fbpx

HOMER & EDDIE

Content:

Blasphemy -- God, Jesus Christ, Christianity, Roman Catholicism caricatured; profanity, non-stop obscenity and vulgarity; prostitution and fornication; and, murder

More Detail:

An evil, immoral and wicked film, HOMER & EDDIE should be destined for a short run at the theater. By midpoint of this piece of film making trash, several people had already left the theater.

Hit in the head by a baseball as a child, Homer, who sustained brain damage and lives in Arizona, has washed dishes all his life. Having not seen his parents in twenty years, Homer heads for Oregon to see his Dad, who has cancer. He meets Eddie, an escapee from a mental institution. She has a brain tumor that can’t be removed. Thus, a story line of two misfits-on-the-road is established, and the movie supposedly is about their friendship and love.

The film, which technically speaking is horrible, spans Homer and Eddie’s 1,200 mile trek from Arizona to Oregon as their friendship grows. They rob seven 7-11s, with Eddie killing two of the convenience store operators, one of which is for cash to pay for a prostitute so Homer can lose his virginity.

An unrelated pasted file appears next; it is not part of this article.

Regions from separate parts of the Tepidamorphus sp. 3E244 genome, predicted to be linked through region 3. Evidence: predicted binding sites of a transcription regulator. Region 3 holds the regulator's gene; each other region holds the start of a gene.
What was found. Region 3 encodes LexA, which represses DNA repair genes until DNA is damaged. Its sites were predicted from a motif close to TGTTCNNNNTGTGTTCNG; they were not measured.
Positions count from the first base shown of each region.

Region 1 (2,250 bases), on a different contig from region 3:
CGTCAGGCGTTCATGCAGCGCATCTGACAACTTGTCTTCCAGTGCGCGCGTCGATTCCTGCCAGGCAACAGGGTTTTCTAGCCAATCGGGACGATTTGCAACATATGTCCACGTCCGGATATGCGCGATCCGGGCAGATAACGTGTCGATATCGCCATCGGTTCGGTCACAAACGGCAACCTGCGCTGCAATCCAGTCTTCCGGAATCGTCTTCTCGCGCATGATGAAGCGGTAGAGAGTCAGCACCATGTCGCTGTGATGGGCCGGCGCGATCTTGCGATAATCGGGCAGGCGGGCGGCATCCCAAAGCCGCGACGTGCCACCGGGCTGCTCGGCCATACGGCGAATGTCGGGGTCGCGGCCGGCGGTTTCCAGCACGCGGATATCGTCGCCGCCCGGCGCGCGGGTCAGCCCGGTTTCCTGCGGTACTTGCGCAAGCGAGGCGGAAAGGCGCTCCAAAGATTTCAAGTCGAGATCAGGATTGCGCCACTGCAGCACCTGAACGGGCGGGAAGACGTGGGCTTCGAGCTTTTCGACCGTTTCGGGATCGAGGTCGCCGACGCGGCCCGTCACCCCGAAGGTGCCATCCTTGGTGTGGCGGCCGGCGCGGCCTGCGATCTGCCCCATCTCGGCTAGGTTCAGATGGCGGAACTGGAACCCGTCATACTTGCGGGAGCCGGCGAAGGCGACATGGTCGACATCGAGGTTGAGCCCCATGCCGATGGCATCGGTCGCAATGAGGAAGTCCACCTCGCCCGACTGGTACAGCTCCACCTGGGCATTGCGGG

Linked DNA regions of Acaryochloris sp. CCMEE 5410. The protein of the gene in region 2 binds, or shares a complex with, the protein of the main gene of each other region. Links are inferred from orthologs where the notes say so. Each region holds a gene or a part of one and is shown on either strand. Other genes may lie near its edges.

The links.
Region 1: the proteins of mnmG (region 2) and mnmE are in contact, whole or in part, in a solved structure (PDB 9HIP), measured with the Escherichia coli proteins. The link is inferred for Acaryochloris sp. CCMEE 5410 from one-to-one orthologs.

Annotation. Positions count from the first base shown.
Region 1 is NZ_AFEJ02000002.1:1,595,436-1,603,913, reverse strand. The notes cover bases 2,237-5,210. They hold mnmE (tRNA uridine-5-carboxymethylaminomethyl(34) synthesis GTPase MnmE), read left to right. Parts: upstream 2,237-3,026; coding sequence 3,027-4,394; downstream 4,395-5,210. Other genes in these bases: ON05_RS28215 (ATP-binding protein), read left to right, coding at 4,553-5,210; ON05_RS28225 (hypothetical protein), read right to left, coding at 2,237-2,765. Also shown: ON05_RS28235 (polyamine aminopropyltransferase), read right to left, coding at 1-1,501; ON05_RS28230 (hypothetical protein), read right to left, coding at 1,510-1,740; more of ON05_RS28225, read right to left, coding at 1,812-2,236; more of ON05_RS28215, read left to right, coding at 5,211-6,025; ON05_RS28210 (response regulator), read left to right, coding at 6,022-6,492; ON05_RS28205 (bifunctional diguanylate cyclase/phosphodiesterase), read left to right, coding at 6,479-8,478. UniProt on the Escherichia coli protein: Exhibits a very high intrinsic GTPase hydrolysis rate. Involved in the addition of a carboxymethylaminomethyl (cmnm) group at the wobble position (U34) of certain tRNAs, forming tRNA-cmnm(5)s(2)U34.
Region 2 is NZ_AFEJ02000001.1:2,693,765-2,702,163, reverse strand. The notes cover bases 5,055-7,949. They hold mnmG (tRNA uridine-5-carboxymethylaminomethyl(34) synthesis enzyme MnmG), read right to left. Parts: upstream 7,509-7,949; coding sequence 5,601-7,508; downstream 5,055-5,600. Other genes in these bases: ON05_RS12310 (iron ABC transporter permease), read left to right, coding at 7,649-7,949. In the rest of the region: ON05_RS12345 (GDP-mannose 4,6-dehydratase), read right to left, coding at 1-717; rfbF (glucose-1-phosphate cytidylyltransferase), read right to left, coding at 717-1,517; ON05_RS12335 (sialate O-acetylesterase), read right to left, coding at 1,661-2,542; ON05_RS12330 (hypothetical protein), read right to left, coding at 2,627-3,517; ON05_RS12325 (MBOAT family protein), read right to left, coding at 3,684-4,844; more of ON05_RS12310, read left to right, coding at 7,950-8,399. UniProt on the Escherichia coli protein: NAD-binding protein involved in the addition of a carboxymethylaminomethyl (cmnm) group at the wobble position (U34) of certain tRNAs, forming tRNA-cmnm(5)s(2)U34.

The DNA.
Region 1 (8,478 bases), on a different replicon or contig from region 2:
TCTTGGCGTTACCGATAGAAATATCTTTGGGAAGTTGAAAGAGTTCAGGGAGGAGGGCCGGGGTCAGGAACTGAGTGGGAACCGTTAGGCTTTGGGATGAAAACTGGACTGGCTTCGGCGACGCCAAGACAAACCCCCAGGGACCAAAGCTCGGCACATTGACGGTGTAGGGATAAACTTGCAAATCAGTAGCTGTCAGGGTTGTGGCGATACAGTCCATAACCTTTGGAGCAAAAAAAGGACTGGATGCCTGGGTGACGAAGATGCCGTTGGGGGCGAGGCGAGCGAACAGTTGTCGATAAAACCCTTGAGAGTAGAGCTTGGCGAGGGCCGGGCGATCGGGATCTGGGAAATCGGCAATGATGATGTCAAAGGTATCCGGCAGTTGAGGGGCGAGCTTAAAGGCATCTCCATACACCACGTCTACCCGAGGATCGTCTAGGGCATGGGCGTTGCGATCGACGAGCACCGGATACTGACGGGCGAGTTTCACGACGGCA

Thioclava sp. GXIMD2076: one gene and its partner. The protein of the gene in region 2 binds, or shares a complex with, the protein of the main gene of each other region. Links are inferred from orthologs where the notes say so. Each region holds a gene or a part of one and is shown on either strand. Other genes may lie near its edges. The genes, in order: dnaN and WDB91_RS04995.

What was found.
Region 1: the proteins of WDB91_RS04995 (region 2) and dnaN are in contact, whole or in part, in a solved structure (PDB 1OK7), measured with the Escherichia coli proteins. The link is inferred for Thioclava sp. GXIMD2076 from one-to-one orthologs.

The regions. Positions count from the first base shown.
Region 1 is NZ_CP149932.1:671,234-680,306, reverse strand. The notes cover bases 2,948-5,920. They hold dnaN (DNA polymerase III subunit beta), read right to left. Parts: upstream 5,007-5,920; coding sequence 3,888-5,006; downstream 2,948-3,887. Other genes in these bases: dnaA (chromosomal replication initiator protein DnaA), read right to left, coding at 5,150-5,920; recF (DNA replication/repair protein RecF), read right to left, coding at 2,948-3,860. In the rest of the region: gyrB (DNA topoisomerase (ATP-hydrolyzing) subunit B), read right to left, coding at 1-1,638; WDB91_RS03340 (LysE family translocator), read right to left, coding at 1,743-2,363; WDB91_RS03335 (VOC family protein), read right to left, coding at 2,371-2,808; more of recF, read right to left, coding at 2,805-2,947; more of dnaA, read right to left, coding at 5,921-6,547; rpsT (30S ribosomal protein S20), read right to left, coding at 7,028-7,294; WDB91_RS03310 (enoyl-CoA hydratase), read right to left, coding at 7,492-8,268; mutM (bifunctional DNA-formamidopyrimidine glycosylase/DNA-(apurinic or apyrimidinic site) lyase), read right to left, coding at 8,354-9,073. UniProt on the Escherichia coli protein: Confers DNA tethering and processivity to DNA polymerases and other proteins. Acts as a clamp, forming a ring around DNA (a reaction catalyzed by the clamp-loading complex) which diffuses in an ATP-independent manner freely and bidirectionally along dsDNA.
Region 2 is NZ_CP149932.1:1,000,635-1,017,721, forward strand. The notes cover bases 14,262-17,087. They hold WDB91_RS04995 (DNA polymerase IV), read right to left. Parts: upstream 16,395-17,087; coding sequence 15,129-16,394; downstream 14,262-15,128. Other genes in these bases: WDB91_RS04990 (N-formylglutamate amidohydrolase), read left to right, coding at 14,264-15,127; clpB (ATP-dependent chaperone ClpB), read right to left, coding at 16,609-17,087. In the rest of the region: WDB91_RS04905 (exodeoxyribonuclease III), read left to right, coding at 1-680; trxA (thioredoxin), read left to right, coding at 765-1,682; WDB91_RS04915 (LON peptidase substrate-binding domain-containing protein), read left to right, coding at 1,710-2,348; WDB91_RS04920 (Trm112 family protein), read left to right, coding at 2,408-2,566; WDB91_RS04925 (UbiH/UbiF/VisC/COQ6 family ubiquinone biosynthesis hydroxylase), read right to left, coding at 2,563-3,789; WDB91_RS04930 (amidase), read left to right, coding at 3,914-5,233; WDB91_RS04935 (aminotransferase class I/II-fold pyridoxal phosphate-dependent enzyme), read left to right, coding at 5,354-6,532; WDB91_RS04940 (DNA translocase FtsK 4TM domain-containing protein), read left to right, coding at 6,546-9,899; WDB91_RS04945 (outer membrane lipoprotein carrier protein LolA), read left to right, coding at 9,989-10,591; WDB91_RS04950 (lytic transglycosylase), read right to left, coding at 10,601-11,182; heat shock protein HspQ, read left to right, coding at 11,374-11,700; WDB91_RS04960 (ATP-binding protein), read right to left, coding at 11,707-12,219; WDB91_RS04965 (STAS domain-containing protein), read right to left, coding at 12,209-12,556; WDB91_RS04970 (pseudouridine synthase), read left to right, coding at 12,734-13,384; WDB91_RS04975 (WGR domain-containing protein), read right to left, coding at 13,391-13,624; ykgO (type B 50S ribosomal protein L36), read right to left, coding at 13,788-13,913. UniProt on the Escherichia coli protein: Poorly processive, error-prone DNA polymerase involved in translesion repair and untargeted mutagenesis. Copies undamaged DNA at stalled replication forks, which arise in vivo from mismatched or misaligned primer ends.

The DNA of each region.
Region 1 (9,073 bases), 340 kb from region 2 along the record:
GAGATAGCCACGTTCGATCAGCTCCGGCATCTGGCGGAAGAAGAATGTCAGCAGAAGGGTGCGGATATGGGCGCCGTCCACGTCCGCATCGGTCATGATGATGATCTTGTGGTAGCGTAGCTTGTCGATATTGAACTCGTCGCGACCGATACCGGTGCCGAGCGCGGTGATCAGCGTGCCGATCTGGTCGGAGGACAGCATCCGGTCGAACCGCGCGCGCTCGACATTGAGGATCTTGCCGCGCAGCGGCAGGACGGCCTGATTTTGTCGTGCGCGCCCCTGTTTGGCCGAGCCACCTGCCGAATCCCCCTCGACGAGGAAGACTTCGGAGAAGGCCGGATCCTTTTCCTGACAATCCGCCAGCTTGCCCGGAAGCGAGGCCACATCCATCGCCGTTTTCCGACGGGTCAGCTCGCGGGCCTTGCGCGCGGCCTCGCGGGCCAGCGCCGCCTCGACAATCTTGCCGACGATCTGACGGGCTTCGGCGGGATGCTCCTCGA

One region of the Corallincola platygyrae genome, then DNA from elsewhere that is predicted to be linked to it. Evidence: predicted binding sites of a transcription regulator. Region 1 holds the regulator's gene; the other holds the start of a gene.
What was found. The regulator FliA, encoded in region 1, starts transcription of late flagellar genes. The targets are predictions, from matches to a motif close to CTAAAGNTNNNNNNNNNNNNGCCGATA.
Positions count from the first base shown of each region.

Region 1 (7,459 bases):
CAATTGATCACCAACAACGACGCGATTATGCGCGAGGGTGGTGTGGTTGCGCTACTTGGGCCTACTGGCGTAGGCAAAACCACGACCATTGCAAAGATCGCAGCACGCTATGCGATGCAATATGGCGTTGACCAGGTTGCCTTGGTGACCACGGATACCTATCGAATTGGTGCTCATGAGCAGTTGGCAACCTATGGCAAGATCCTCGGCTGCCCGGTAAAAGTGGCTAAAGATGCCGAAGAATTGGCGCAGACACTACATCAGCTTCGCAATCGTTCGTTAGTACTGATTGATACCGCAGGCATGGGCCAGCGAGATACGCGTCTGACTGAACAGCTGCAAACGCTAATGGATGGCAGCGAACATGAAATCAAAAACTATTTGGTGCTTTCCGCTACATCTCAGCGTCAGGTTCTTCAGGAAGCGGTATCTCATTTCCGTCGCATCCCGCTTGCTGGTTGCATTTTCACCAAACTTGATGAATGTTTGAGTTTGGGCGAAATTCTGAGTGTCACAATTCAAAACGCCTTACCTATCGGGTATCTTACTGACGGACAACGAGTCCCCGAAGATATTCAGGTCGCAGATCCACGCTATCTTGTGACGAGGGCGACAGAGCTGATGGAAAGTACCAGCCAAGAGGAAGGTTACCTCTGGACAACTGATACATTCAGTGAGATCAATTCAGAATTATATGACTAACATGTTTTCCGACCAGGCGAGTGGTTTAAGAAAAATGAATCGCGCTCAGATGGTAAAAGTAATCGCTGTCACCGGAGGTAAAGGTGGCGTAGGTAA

They have discussions about God. Homer believes in God. Eddie doesn’t believe in anything she can’t see, so she doesn’t believe in God. Homer reasons that we wouldn’t be here if there were no God. Eddie replies that God must be mean, vile and evil since He let Homer be brain damaged. Thus, she concludes “there ain’t no… God.” Eddie should read Romans 9:20-21. “Who are you, O man, to talk back to God? Shall what is formed say to him who formed it, ‘Why did you make me like this?'” Instead, the musical score features songs like, “Jesus Scared the Hell Out of Me.”

On another occasion, when Eddie states that she’s been in trouble since age eight, Homer says, “Bad stuff follows you around,” ironically echoing Proverbs 13:21, “Misfortune pursues the sinner.” Then, Homer falsely adds: “It’s not your fault.” On the contrary, “A man’s own folly ruins his life, yet his heart rages against the Lord (that is, he blames God for his troubles)” (19:3). Or again, “the mouth of a fool invites ruin (10:14) and “violence overwhelms the mouth of the wicked” (verse 11). Indeed, as Isaiah 48:22 says, “There is no peace for the wicked,” which for Eddie comes true when she is killed by a store keeper at film’s end.